John Almond was born on 3 April 1889 in Blackburn, Lancashire, England, the son of John and Alice Almond, of 66 Cherry Street, Blackburn. He was the eldest of eight children, and his parents were cotton weavers. The family had previously resided at 4 Plymouth Street, Blackburn.
After completing his education he followed in his parents’ footsteps by becoming a cotton weaver, however, after a few years he abandoned this profession for a life as a merchant seaman. He joined the Blue Funnel Line as a steward, before moving on to the Cunard Steam Ship Company. On 12 April 1915 he engaged as a first class steward in the Stewards Department on board the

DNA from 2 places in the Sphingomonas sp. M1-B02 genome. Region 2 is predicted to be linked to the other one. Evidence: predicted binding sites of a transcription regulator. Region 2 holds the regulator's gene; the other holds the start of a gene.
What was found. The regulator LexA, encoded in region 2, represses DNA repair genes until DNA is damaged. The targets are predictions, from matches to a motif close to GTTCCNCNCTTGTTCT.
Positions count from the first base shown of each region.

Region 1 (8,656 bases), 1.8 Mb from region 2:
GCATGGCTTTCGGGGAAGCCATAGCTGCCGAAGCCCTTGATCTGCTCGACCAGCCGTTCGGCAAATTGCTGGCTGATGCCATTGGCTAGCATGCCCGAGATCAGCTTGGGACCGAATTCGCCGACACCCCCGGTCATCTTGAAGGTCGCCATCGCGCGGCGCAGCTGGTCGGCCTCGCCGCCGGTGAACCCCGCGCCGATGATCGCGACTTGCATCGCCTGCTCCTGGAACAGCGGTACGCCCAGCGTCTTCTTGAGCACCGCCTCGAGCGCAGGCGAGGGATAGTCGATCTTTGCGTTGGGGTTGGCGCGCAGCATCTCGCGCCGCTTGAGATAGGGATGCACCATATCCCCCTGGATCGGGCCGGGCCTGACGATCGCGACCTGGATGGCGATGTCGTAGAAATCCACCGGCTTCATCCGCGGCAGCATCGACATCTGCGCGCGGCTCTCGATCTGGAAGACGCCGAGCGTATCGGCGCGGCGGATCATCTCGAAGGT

Lusitania at Liverpool, at a monthly rate of pay of £4-5s-0d, (£4.25). He then reported for duty on the early morning of 17 April 1915 before she left Liverpool Pier Head for the very last time and one week later he arrived safely at her New York destination.
He was serving in the same capacity on the great liner’s return voyage and was killed after she was torpedoed on 7 May 1915. He was aged 26 years.
A report in the 15 May 1915 edition of the 'Blackburn Times' stated:
"..when last seen Mr. Almond was in the water. He had a life-belt around him, and was keeping himself afloat with the aid of a deck chair."
John Almond was never seen alive again and his body was not recovered and identified after the sinking. As a consequence, he is commemorated on the Mercantile Marine Memorial at Tower Hill, London.
Register of Births, Marriages and Deaths, 1891 Census of England and Wales, 1901 Census of England and Wales, 1911 Census of England and Wales, Commonwealth War Graves Commission, Cunard Records, PRO BT 334, Blackburn Times (Photo).